US20100179391 *15 Jan 200915 Jul 2010Lifesync CorporationSystems and methods for a wireless sensor proxy with feedback control
US20100204606 *9 Apr 201012 Aug 2010Samsung Electronics Co., Ltd.Body-temperature measuring device and body-temperature measuring system having the device
US20100282163 *6 May 200911 Nov 2010Asm America, Inc.Thermocouple assembly with guarded thermocouple junction
US20100284438 *6 May 200911 Nov 2010Asm America, Inc.Thermocouple
US20110158284 *20 Dec 201030 Jun 2011Seiko Epson CorporationElectronic thermometer and body temperature measurement method
US20110217205 *16 May 20118 Sep 2011Peeters John PDiagnostic radio frequency identification sensors and applications thereof
US20110249699 *7 Apr 201013 Oct 2011Arizant Healthcare Inc.Zero-heat-flux, deep tissue temperature measurement devices with thermal sensor calibration
US20110249701 *7 Apr 201013 Oct 2011Arizant Healthcare Inc.Constructions for zero-heat-flux, deep tissue temprature measurement devices
US20120029308 *27 Jul 20102 Feb 2012Carefusion 303, Inc.System and method for monitoring body temperature of a person
US20120029310 *27 Jul 20102 Feb 2012Carefusion 303, Inc.Temperature probe suitable for axillary reading
US20120085174 *16 Dec 201112 Apr 2012Penrith CorporationTransducer Array Imaging System
US20150272452 *31 Mar 20141 Oct 2015Welch Allyn, Inc.Single site vitals
USD7021888 Mar 20138 Apr 2014Asm Ip Holding B.V.Thermocouple
CN102439402A *30 Apr 20102 May 2012Asm美国股份有限公司Smart temperature measuring device
CN102918370A *24 Mar 20116 Feb 2013阿里藏特医疗保健公司Constructions for zero-heat-flux, deep tissue temperature measurement devices
DE102005053460A1 *4 Nov 200510 May 2007Deutsches Zentrum für Luft- und Raumfahrt e.V.Body`s core temperature measurement device for use in veterinary medicine, has temperature sensor and transmitting/receiving unit that are designed as monolithically integrated circuit or as multi-chip-module-component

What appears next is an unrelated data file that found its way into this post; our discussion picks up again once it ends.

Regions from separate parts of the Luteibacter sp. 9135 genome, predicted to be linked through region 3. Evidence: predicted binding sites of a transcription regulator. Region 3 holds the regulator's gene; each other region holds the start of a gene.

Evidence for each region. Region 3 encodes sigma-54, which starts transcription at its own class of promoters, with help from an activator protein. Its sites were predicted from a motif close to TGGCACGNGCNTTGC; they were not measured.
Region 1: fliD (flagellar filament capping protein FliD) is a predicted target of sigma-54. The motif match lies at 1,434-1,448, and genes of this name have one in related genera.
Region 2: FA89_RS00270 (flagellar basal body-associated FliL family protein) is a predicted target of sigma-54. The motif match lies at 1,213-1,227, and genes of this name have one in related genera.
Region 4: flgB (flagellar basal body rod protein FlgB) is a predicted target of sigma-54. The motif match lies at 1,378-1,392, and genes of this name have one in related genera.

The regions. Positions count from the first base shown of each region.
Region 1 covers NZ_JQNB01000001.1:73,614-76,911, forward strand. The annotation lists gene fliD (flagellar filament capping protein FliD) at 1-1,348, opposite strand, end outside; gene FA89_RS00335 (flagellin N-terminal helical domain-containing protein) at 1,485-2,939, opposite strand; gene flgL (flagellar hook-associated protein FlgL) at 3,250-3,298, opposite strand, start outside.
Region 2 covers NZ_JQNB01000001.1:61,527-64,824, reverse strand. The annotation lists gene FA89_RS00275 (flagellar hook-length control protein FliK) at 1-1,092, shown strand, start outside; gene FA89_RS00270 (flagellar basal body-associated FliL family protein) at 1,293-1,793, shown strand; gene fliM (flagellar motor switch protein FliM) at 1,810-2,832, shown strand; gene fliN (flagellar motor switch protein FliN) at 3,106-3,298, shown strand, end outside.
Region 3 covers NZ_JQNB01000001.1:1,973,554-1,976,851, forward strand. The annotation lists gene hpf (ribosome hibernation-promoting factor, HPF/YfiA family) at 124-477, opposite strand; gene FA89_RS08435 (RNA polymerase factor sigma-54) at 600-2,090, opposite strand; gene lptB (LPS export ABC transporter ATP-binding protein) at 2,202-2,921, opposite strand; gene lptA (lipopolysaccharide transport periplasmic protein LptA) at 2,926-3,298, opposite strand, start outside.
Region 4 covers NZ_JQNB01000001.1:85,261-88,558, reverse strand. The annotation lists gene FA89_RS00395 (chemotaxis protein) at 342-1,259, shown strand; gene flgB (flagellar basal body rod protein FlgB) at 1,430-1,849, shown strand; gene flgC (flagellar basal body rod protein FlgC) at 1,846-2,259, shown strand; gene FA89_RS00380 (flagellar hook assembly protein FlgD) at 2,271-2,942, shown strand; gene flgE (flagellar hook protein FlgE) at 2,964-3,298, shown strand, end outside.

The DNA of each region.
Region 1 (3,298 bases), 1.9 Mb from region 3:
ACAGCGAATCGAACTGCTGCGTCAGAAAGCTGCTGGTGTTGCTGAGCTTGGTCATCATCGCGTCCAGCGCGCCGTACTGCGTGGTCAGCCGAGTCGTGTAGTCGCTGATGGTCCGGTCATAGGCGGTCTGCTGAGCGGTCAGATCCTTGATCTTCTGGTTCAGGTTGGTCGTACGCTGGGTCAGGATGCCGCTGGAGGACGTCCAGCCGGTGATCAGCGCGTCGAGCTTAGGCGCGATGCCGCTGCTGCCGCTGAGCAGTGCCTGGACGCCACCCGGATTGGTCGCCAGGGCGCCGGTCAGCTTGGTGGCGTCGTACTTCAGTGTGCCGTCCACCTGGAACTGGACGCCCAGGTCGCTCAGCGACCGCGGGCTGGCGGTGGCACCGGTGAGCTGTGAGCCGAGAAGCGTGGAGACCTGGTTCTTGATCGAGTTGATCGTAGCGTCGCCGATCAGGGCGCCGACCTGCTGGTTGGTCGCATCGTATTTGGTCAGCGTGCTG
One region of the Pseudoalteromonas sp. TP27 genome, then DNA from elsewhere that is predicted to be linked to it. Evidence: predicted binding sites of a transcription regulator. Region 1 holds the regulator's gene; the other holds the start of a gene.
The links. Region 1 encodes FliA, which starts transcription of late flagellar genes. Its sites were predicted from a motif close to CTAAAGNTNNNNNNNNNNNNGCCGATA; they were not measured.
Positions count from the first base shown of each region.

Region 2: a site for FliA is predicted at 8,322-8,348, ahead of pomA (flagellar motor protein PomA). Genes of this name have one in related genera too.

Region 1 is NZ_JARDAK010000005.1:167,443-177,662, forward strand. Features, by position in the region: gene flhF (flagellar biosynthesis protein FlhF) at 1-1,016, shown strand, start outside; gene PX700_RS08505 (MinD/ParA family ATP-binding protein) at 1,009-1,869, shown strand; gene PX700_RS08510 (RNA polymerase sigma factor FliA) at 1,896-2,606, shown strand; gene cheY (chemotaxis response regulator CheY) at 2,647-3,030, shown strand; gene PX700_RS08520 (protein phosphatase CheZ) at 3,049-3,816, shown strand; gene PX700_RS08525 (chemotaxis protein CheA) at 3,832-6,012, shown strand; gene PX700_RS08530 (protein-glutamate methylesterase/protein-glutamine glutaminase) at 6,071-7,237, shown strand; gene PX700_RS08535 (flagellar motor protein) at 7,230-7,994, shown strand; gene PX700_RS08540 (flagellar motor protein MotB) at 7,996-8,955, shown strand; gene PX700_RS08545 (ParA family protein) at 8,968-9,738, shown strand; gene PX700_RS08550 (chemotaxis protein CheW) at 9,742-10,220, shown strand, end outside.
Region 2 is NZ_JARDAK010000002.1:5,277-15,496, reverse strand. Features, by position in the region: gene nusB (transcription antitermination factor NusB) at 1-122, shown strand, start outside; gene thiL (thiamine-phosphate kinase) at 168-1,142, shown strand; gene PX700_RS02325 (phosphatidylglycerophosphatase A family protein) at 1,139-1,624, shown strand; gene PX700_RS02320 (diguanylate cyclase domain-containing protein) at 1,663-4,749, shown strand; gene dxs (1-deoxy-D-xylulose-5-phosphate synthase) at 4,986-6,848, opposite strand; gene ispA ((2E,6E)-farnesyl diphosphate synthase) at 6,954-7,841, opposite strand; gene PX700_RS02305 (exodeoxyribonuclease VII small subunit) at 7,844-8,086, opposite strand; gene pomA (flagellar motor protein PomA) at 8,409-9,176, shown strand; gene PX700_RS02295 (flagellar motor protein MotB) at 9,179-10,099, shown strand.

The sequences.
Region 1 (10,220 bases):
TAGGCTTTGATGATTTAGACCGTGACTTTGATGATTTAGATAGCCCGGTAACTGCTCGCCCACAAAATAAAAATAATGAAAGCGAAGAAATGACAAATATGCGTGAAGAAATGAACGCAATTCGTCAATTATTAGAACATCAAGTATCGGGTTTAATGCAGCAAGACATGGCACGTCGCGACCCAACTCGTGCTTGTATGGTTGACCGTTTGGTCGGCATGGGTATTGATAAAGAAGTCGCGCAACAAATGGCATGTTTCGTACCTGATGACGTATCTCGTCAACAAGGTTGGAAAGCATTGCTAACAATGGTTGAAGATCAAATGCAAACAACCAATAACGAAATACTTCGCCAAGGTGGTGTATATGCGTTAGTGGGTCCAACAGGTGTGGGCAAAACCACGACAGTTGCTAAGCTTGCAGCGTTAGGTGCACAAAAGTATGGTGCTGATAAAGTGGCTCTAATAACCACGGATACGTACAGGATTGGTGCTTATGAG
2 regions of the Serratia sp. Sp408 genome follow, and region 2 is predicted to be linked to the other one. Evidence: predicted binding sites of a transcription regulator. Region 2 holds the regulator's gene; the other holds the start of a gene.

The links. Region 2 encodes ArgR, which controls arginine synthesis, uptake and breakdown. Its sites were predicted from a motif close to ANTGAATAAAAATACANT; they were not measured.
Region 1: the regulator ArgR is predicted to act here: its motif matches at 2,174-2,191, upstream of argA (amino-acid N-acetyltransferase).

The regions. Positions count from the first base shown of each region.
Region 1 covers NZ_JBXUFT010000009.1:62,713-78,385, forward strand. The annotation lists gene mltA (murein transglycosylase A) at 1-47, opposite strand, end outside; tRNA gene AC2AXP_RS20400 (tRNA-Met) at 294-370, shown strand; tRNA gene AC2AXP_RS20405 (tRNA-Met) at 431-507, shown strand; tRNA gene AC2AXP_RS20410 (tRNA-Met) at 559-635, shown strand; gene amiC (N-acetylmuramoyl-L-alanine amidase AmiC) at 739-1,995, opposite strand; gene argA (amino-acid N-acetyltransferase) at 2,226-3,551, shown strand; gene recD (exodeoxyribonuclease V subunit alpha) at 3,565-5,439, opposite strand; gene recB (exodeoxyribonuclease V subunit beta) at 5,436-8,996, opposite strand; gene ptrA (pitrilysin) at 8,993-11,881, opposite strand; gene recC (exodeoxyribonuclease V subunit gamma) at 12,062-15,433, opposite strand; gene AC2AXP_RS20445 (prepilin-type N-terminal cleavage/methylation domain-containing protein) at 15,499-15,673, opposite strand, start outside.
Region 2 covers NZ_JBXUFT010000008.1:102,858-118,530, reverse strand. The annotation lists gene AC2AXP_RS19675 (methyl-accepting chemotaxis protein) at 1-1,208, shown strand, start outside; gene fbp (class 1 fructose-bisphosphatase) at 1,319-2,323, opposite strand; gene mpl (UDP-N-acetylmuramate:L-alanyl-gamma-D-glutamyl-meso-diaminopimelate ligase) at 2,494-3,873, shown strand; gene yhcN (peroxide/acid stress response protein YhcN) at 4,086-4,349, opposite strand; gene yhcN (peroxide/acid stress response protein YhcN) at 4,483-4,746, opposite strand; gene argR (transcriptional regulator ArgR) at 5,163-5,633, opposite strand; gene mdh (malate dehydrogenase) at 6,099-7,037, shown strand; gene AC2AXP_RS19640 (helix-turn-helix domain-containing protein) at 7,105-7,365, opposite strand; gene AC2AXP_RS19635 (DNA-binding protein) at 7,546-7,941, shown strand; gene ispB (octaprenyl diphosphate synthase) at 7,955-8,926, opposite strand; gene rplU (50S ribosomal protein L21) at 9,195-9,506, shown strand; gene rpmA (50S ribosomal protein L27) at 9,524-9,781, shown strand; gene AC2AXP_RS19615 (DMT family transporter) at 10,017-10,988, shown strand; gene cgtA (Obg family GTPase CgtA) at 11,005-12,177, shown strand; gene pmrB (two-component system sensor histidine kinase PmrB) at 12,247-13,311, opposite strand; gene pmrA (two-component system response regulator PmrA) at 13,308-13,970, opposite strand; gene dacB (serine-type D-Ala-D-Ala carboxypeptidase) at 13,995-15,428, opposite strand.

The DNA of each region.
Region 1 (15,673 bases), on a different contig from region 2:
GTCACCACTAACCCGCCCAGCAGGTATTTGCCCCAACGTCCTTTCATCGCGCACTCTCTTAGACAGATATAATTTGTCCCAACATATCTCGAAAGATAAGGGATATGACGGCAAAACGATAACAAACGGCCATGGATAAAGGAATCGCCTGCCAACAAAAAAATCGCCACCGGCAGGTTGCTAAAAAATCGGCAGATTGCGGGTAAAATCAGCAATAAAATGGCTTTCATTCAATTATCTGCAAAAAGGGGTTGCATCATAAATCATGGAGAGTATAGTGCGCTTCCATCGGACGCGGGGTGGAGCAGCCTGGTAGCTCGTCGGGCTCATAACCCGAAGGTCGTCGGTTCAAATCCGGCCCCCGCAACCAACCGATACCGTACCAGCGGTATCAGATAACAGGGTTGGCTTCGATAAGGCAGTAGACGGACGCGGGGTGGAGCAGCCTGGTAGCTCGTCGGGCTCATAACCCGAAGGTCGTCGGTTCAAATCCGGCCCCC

WO2007017777A2 *19 Jul 200615 Feb 2007Koninklijke Philips Electronics, N.V.Method and apparatus for measurement and communication of physiological parameters
WO2007017777A3 *19 Jul 200631 May 2007Ronald M AartsMethod and apparatus for measurement and communication of physiological parameters
WO2007021751A2 *10 Aug 200622 Feb 2007Fka Distributing Co. D/B/A Homedics, Inc.Axillary thermometer
WO2007021751A3 *10 Aug 200621 Dec 2007Fka Distributing Co D B AAxillary thermometer
WO2007081502A1 *19 Dec 200619 Jul 2007General Electric CompanyNetworked modular and remotely configurable system and method of remotely monitoring patient’s health charecteristics
WO2010129430A1 *30 Apr 201011 Nov 2010Asm America, Inc.Smart temperature measuring device
WO2015160820A1 *14 Apr 201522 Oct 2015The University Of MemphisWireless analog passive sensors
WO2016039795A1 *11 Sep 201517 Mar 2016Yono Health Inc.Temperature measuring device
Classifications
U.S. Classification600/300, 340/573.1, 340/539.12, 374/E13.002, 374/142, 374/E01.004
International ClassificationG01K13/00, G01K1/02
Cooperative ClassificationG01K1/024, G01K13/002
European ClassificationG01K13/00B, G01K1/02C
Legal Events
DateCodeEventDescription
6 Nov 2003ASAssignment
Owner name: WELCH ALLYN, INC., NEW YORK
Free format text: ASSIGNMENT OF ASSIGNORS INTEREST;ASSIGNORS:QUINN, DAVID E.;STONE, RAY D.;LANE, JOHN;AND OTHERS;REEL/FRAME:014704/0123;SIGNING DATES FROM 20031017 TO 20031031
1 Nov 2004ASAssignment
Owner name: WELCH ALLYN, INC., NEW YORK
Free format text: CORRECTIVE COVERSHEET TO CORRECT THE STATE OF INCORPORATION ON ASSIGNMENT PREVIOUSLY RECORDED ON REEL 014704, FRAME 0123.;ASSIGNORS:QUINN, DAVID E.;STONE, RAY D.;LANE, JOHN;AND OTHERS;REEL/FRAME:015938/0317;SIGNING DATES FROM 20031017 TO 20031031